From reducing your carbon footprint to cutting your utility costs, the shift to a solar system is rewarding. As technology evolves, the process of going solar becomes easier; photovoltaic systems and solar panels can now be easily installed, maintained, and utilized. They also guarantee long-term durability, operation, cost-effectiveness, and energy cuts. Going solar is a comparatively easy process; however, the trickiest part may be sizing your solar system. You don’t want to install a system that doesn’t support all your solar needs or invest more money in one that leaves you with a surplus. To make the most out of your system, you need to purchase one that suits your needs. Here are simple tips that will help you calculate your solar needs.
Solar System Sizing
To be able to calculate your solar needs, you must understand the factors that may restrain the process. Generally, there are three factors that may affect your ability to go solar and determine the size of your system. The first aspect to put into consideration is your financial situation; do you have a specific budget that you have to operate within? If you have limited space, you may also be restricted by the idea of building a space-efficient solar system. If you want to build a system that equalizes or counteracts a certain percentage of your current energy consumption, this is also something that can put constraints on the sizing of your system. Once you have considered these three key points, you should also take the level of sun exposure, tilt angle, the product’s ratings, possible expansion, and depreciation of the system’s performance into account.
Determining Energy Use
Now that you have taken note of any factors that may affect the sizing of your solar system, you need to estimate your current energy consumption. You need to start by calculating your kilowatt-hours usage. For accurate results, you need to collect the past year’s worth of electric bills. This will help you gather insight regarding the peaks and troughs in your energy consumption throughout the course of one year. You will notice a seasonal alternation pattern during different seasons because of the use of air conditioning in summertime and heating systems during the winter. The next step is to calculate your monthly average kWh consumption. Now that you have the total of your kilowatt-hours usage over the course of 12 months, you should divide that number by 12 to find out your average monthly consumption. You should keep in mind that with maximum sun exposure during the summer, the system tends to overproduce. To find out your daily energy usage, divide the last number by 30.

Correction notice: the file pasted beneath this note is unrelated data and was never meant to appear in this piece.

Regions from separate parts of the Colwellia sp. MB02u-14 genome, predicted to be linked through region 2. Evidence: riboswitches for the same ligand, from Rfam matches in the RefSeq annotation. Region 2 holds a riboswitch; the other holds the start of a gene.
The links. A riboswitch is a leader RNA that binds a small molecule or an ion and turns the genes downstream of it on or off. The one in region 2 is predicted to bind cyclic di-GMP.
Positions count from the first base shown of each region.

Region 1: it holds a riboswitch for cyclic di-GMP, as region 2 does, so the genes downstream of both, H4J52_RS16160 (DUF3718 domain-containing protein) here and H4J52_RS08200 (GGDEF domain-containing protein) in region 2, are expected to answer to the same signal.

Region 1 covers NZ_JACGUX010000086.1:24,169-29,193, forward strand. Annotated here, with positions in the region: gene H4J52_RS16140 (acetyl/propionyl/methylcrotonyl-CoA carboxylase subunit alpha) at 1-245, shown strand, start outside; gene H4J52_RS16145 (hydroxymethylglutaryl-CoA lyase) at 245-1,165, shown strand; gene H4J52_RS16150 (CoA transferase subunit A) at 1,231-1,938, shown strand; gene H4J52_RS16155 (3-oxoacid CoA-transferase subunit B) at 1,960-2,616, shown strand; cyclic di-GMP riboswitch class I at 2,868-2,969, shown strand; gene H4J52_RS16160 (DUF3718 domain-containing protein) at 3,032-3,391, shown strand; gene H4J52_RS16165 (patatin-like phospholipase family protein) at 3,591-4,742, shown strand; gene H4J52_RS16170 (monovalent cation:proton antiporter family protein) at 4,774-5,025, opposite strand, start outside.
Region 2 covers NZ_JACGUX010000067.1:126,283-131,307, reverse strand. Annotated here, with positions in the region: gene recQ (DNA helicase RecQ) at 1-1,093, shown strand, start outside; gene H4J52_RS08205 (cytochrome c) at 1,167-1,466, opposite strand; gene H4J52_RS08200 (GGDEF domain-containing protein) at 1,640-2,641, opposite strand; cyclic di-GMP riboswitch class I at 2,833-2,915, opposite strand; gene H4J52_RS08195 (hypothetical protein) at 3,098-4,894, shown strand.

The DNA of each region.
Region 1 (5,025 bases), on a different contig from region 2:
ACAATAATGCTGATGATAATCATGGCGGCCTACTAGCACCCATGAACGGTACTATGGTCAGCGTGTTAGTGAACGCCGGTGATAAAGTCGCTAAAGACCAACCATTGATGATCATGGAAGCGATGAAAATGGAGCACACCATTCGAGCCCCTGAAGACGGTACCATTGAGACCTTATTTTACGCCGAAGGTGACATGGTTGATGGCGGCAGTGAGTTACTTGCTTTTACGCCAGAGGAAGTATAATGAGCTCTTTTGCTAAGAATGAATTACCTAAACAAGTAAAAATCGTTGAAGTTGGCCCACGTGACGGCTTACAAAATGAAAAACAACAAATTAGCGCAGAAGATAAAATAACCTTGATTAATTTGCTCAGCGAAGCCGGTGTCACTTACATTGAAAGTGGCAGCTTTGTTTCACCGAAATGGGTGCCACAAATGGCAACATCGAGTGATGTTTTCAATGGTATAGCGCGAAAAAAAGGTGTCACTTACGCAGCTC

You can also lookup your home appliances’ power consumption to determine the amount of energy that each appliance consumes. The Seattle-based solar energy specialist at www.artisanelectricInc.com also suggests that you find out whether your utility offers an advantageous net metering policy. If this is the case, your utility can credit you with the energy that your system will produce. You should ask your local provider as not all utility companies give solar users credit. Afterward, you need to find out the sun’s peak hours in your area for optimal solar power. You can browse through a sun chart to find out how many hours the sun produces peak sunlight according to your location and its climate. Do the same for the nearest city as well.
Sizing Your Solar System
Now that you have your kilowatt-hours usage and your peak sunlight hours, you can find out the required size of your solar panels. What you need to do is find out the kW output by dividing your daily kWh energy consumption by your peak sun hours. To get the approximate number of needed solar panels, you need to divide the kW output by the efficiency of your chosen panel. As mentioned above, you need to consider the amount of space available, as well as your roof’s tilt angle. These numbers will come in handy when you want to figure out how much energy your system will generate each month. This is important because it allows you to determine the efficiency of your chosen system using a PV watts calculator before committing to it. Make sure to select the right array type, selecting either “open” if you have ground mounts or “fixed” if your mounts are on the rooftop. Enter your roof’s slope and enter 15% at the system losses.
Calculating your solar needs is vital when you are planning to go solar. This prevents you from investing in an inefficient system. It also guarantees that you’ll get the best out of your solar panels. If you follow these simple tips, your system will be durable and efficient for years to come.